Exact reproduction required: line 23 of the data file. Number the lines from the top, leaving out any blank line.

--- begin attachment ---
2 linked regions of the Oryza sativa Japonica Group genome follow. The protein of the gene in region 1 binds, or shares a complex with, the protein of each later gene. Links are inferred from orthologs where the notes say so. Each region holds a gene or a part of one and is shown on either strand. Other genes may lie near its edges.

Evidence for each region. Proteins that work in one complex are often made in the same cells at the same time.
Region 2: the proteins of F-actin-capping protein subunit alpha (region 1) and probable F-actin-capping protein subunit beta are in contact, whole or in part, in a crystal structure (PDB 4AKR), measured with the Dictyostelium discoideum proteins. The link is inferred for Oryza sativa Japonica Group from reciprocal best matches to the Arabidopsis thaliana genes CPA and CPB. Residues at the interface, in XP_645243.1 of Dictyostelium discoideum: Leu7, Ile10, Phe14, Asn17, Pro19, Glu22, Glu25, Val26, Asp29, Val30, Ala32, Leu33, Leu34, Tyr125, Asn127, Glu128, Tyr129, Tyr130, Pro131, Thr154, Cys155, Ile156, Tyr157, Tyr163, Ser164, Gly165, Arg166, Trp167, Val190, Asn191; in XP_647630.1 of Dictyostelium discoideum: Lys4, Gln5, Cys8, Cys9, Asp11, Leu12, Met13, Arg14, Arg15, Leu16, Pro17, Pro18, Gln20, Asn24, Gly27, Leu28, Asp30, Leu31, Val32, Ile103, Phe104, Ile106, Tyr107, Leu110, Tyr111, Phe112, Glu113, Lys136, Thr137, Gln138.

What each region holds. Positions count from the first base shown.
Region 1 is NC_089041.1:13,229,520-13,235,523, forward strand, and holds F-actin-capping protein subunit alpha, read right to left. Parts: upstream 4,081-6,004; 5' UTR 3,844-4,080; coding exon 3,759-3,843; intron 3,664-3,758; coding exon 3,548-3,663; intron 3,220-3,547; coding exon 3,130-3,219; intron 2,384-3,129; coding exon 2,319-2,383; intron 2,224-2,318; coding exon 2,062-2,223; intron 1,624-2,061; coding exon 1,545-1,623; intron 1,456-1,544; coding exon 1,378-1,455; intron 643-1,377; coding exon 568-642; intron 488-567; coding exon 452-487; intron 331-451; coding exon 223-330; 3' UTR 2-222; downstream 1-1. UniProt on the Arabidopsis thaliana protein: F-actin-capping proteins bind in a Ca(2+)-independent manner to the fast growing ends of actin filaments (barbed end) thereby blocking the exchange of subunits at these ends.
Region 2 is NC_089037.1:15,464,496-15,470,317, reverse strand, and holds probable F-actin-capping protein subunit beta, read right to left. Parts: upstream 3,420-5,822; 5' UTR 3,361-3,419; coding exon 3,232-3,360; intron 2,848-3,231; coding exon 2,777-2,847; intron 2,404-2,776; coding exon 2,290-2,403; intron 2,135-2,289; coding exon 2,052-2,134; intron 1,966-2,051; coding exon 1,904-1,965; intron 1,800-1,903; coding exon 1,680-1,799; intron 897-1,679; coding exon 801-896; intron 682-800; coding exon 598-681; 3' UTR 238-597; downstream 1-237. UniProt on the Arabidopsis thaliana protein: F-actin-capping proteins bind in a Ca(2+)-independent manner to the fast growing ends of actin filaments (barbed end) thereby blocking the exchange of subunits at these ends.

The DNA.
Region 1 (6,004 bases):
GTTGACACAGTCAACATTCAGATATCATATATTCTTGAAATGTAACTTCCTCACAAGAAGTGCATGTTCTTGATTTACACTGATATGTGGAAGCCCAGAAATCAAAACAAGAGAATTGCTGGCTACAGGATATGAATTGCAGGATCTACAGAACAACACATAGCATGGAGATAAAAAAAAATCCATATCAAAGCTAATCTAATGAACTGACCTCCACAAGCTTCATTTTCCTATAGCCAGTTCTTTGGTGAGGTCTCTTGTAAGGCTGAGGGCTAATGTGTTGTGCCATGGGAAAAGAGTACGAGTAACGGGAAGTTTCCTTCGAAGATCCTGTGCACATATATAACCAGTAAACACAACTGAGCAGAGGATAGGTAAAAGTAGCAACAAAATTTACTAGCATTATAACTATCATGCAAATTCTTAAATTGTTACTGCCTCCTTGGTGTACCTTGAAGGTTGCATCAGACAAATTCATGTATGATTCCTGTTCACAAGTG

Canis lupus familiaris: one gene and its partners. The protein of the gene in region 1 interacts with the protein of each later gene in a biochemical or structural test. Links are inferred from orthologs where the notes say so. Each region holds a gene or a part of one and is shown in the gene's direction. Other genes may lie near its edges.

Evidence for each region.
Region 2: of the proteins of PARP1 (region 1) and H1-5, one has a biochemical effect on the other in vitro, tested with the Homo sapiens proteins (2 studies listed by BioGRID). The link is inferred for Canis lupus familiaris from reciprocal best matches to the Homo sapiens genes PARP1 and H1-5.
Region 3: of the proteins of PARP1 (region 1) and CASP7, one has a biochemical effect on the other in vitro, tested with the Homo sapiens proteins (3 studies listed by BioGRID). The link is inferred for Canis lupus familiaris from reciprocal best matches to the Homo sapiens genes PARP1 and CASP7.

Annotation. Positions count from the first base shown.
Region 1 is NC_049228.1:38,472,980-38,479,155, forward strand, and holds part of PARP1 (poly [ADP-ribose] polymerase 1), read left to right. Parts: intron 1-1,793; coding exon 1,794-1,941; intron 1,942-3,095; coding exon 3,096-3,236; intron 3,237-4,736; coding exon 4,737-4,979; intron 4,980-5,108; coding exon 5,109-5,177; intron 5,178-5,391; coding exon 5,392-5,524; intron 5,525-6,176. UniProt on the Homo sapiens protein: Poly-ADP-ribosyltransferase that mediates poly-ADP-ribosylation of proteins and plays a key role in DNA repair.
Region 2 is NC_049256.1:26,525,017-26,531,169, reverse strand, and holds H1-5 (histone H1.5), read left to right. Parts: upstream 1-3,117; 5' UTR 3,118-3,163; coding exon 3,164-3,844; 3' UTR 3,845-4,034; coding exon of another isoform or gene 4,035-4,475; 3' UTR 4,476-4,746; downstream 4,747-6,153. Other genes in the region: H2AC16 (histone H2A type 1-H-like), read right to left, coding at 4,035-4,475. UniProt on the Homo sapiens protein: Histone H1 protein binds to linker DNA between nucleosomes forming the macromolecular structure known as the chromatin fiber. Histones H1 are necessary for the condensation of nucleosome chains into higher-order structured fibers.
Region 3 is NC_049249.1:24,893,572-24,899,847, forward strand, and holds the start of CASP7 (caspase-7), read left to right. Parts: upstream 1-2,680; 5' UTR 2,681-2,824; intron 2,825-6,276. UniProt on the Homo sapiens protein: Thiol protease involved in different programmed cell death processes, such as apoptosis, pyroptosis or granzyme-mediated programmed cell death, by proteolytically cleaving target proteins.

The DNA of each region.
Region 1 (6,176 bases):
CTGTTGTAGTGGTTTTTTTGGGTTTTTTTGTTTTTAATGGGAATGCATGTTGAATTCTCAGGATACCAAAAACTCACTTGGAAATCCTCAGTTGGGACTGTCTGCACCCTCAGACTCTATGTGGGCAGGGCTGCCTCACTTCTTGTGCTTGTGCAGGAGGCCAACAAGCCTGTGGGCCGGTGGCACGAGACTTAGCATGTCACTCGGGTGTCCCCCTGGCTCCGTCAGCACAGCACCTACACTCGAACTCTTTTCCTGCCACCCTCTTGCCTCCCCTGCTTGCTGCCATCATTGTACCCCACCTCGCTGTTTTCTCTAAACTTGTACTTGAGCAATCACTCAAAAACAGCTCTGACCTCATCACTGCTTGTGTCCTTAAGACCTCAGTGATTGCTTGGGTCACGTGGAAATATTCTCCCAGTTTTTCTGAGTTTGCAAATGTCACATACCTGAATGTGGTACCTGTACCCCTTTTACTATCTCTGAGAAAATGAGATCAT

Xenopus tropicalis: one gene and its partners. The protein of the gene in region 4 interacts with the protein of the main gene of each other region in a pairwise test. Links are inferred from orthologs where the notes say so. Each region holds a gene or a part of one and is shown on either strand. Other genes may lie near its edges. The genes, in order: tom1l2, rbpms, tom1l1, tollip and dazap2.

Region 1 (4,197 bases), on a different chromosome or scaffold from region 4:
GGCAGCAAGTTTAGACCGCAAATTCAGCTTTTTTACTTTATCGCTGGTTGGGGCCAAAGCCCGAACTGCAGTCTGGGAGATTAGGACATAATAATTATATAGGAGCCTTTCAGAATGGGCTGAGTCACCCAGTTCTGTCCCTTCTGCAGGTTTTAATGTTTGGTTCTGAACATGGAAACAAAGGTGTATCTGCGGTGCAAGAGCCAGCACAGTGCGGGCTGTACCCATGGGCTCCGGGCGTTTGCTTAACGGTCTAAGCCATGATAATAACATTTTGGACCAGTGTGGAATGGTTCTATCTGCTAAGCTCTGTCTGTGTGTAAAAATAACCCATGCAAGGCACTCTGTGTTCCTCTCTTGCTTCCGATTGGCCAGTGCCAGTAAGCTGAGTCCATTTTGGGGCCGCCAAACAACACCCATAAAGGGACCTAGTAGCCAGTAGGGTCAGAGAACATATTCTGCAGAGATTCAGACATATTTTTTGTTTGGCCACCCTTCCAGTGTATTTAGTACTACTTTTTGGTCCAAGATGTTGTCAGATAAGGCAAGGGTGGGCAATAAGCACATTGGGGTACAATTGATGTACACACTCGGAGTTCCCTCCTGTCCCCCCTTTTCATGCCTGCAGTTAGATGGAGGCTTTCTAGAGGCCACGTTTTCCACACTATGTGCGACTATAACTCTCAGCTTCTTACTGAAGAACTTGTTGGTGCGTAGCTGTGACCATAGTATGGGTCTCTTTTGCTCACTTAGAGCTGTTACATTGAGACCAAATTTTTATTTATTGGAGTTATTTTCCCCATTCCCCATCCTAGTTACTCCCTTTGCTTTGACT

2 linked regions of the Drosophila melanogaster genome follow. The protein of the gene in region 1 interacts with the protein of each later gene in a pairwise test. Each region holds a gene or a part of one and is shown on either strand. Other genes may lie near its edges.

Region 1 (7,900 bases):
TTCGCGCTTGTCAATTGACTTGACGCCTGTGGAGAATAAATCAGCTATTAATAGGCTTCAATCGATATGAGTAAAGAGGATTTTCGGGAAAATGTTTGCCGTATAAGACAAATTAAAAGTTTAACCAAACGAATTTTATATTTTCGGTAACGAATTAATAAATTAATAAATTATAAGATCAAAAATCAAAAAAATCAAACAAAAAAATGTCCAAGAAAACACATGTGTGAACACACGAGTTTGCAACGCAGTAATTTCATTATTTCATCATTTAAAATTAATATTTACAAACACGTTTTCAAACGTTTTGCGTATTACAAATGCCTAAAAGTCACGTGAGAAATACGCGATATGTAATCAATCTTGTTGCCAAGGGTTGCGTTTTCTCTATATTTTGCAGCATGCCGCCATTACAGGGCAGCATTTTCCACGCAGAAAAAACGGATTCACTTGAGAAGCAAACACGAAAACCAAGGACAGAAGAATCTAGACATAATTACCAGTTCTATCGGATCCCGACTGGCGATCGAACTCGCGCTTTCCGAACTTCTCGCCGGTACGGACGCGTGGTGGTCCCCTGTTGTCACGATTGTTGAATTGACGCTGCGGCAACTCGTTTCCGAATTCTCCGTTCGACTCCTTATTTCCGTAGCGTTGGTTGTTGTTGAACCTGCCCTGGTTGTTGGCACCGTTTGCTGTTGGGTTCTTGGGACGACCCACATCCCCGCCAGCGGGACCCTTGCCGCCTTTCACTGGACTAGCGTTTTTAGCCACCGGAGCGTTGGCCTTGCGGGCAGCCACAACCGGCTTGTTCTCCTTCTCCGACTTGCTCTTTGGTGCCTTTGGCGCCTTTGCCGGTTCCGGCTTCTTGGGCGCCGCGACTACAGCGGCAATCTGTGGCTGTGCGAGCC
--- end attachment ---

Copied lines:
GGCAGCAAGTTTAGACCGCAAATTCAGCTTTTTTACTTTATCGCTGGTTGGGGCCAAAGCCCGAACTGCAGTCTGGGAGATTAGGACATAATAATTATATAGGAGCCTTTCAGAATGGGCTGAGTCACCCAGTTCTGTCCCTTCTGCAGGTTTTAATGTTTGGTTCTGAACATGGAAACAAAGGTGTATCTGCGGTGCAAGAGCCAGCACAGTGCGGGCTGTACCCATGGGCTCCGGGCGTTTGCTTAACGGTCTAAGCCATGATAATAACATTTTGGACCAGTGTGGAATGGTTCTATCTGCTAAGCTCTGTCTGTGTGTAAAAATAACCCATGCAAGGCACTCTGTGTTCCTCTCTTGCTTCCGATTGGCCAGTGCCAGTAAGCTGAGTCCATTTTGGGGCCGCCAAACAACACCCATAAAGGGACCTAGTAGCCAGTAGGGTCAGAGAACATATTCTGCAGAGATTCAGACATATTTTTTGTTTGGCCACCCTTCCAGTGTATTTAGTACTACTTTTTGGTCCAAGATGTTGTCAGATAAGGCAAGGGTGGGCAATAAGCACATTGGGGTACAATTGATGTACACACTCGGAGTTCCCTCCTGTCCCCCCTTTTCATGCCTGCAGTTAGATGGAGGCTTTCTAGAGGCCACGTTTTCCACACTATGTGCGACTATAACTCTCAGCTTCTTACTGAAGAACTTGTTGGTGCGTAGCTGTGACCATAGTATGGGTCTCTTTTGCTCACTTAGAGCTGTTACATTGAGACCAAATTTTTATTTATTGGAGTTATTTTCCCCATTCCCCATCCTAGTTACTCCCTTTGCTTTGACT